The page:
I want to talk a little about giving attention as an exercise by which we see through the distinctions we make to that which makes distinction possible or, if you like, the groundless ground from which all distinctions arises or “the Mind which caused all minds to be” (T-28.I.11:3), et cetera.
It is natural to make distinctions; the distinction that we already are is very skilled at making distinctions. It is not necessary to reach the first distinction or the original distinction. It is sufficient just to notice a distinction as it happens.
For example, say that I distinguish a tree. There it is – a maple tree in the side yard. In order to distinguish the maple tree, two things have to happen. The first is the positive distinction of the maple tree. The second is the negative distinction of everything that is not the maple tree.
The two distinctions go together – they arise together, they mutually specify one another – but we tend to notice only the positive one. I don’t see the maple tree and the cosmos. I see the maple tree.
This can become a useful exercise! Simply give attention to something. Observe the maple tree (or coffee mug or sleeping cat or what-have-you). Notice it fully. Then notice it has boundaries, which is how you identify it as a tree (or a cat or a what-have-you).
The boundary is a division: on the inside of the boundary, the frame the boundary makes, it’s all maple tree. On the other side, the outer side, it’s the cosmos. It’s everything but the maple tree, which thus makes the maple tree possible. Can you notice this?
I don’t mean notice Main Street in the background, or the church on the far side of Main Street, or the hill beyond the church, or the sky beyond the hill.
I mean notice the everything-the-maple-tree-is-not.
If you notice the hill, say, then you’ve just shifted objects. The maple tree is gone, dissolved into everything-the-hill-is-not, which in turn specifies the hill.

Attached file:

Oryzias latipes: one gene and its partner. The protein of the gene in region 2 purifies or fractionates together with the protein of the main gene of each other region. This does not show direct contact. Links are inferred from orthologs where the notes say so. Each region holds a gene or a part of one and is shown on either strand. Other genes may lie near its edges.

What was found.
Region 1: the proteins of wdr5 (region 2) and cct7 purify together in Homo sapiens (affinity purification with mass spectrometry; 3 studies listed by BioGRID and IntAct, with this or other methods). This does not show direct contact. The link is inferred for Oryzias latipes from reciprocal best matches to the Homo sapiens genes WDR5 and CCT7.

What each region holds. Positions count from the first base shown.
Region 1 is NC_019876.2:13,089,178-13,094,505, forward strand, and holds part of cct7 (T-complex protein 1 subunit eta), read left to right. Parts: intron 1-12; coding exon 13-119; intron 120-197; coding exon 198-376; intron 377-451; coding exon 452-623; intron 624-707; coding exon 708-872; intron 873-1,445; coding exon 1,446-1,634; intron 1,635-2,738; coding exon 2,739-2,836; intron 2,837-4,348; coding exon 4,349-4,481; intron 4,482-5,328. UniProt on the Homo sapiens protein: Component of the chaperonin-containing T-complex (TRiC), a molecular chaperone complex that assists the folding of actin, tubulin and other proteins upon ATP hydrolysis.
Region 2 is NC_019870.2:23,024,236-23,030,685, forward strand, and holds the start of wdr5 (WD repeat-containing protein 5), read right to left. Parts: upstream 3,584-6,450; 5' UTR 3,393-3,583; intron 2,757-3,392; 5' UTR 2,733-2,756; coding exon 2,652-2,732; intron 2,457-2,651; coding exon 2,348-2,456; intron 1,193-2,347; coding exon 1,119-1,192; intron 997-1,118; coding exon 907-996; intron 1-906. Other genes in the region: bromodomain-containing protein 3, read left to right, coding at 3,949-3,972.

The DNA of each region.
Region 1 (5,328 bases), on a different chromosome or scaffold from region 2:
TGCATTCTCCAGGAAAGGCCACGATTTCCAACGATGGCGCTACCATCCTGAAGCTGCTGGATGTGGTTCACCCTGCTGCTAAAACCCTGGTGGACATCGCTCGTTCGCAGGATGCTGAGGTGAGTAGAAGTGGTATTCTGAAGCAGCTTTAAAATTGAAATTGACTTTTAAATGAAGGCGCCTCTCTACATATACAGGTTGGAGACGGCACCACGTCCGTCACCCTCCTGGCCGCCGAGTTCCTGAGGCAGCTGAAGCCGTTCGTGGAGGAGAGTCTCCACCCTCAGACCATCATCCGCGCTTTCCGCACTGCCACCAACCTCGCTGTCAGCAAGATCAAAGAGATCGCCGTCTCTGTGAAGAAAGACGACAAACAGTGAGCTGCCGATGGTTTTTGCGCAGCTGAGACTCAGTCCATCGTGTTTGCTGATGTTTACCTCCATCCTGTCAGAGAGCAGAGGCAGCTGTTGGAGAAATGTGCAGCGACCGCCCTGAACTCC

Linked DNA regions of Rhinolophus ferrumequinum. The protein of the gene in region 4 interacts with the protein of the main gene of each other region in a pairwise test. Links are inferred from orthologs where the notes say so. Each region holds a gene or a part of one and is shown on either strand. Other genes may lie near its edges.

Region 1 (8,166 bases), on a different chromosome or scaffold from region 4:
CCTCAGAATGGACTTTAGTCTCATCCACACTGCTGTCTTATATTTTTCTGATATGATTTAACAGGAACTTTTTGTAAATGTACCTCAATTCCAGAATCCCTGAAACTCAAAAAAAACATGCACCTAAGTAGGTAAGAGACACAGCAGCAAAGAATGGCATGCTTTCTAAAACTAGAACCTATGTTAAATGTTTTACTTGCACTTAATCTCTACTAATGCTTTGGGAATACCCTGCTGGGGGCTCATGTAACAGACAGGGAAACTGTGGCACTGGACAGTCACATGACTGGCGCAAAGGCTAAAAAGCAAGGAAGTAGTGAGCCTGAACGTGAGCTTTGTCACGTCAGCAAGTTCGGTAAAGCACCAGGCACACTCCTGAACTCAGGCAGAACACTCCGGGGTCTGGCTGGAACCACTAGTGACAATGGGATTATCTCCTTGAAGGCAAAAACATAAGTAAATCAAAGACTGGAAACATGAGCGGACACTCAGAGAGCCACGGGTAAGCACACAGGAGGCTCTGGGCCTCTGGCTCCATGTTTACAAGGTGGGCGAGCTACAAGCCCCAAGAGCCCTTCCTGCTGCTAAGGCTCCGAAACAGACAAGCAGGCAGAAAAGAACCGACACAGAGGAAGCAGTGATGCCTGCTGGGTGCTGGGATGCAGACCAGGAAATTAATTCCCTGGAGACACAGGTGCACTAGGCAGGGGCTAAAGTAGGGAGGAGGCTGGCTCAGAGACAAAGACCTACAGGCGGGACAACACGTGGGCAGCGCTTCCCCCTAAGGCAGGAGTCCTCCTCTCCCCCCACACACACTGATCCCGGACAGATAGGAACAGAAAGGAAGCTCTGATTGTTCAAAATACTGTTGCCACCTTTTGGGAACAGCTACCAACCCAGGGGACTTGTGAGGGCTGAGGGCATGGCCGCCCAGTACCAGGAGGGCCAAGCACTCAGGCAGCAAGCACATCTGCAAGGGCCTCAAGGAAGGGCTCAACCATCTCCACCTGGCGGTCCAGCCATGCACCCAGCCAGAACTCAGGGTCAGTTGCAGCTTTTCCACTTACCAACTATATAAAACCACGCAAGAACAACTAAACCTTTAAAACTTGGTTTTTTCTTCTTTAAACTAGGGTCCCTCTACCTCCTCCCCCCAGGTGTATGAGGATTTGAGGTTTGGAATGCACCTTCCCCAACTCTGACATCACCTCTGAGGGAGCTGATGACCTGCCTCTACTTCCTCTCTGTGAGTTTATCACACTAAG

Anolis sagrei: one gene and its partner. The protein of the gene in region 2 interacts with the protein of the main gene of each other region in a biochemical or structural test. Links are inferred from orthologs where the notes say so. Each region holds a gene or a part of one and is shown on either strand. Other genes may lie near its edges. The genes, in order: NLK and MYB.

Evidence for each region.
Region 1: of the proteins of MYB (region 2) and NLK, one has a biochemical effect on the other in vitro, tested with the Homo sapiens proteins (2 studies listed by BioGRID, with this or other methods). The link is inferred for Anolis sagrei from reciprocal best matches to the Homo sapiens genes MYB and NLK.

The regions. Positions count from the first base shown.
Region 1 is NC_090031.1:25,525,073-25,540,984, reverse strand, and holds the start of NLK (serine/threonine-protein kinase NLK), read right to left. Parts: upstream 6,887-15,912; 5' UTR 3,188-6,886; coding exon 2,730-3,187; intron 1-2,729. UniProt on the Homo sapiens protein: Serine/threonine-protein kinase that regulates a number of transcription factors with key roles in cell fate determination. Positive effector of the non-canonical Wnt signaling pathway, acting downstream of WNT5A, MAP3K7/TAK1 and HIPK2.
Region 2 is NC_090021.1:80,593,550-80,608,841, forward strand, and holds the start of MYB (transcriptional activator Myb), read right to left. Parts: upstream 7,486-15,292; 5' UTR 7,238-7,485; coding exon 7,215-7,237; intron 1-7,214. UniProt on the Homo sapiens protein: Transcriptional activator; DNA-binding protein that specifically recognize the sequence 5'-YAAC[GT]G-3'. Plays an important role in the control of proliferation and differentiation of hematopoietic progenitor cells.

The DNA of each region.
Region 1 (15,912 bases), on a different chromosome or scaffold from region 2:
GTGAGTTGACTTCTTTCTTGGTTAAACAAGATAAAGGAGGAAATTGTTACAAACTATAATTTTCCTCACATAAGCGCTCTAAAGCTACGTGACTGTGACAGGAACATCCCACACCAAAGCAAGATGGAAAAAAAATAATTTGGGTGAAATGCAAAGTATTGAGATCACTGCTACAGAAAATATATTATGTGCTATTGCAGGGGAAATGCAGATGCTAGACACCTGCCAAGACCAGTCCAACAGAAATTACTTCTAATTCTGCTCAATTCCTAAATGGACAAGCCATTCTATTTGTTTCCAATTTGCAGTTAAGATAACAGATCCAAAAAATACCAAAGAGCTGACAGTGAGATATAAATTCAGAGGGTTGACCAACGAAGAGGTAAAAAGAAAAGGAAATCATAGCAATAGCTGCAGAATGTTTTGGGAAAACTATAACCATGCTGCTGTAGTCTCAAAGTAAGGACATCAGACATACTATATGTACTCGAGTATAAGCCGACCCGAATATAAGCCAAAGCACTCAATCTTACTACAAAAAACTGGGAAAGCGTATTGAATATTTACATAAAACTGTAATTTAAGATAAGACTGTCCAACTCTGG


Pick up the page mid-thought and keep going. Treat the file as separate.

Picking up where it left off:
The question – whether it’s the hill or the maple tree that we are distinguishing – is can we notice the balance? Not as a collection of separate objects but as the generative stillness from which the object under consideration is abstracted?
It is possible to catch a glimpse of the cosmos this way. And even a glimpse of the glimpse can be life-changing.
That’s the first part of the exercise of giving attention.
The second part is also about noticing. It goes like this: we notice that the maple tree and everything-the-maple-tree-is-not fit perfectly together. Together they are the entirety of the distinction. Thus, when they are brought together, the distinction vanishes. There is no maple tree and there is no everything-the maple-tree-is-not.
Thus, in this perfect fit – this natural complementarity – division disappears and what remains is unity, oneness, et cetera.
Does this make sense? Can you see it that way? In the actual process of giving attention can you see the maple tree and everything-the-maple-tree-is-not which is to say, see unity, oneness, et cetera?
Perhaps it is like folding a sheet of paper and cutting a heart out. Remember how we did that as children? And perhaps later with our own children? The heart is distinguished – it is a distinction made with scissors in the paper. Yet it fits perfectly into the heart-shaped hole that remains. If you put the two together, there is no longer a distinction. There is the whole from which the distinction arose.
We call that whole “unity,” which is sensible.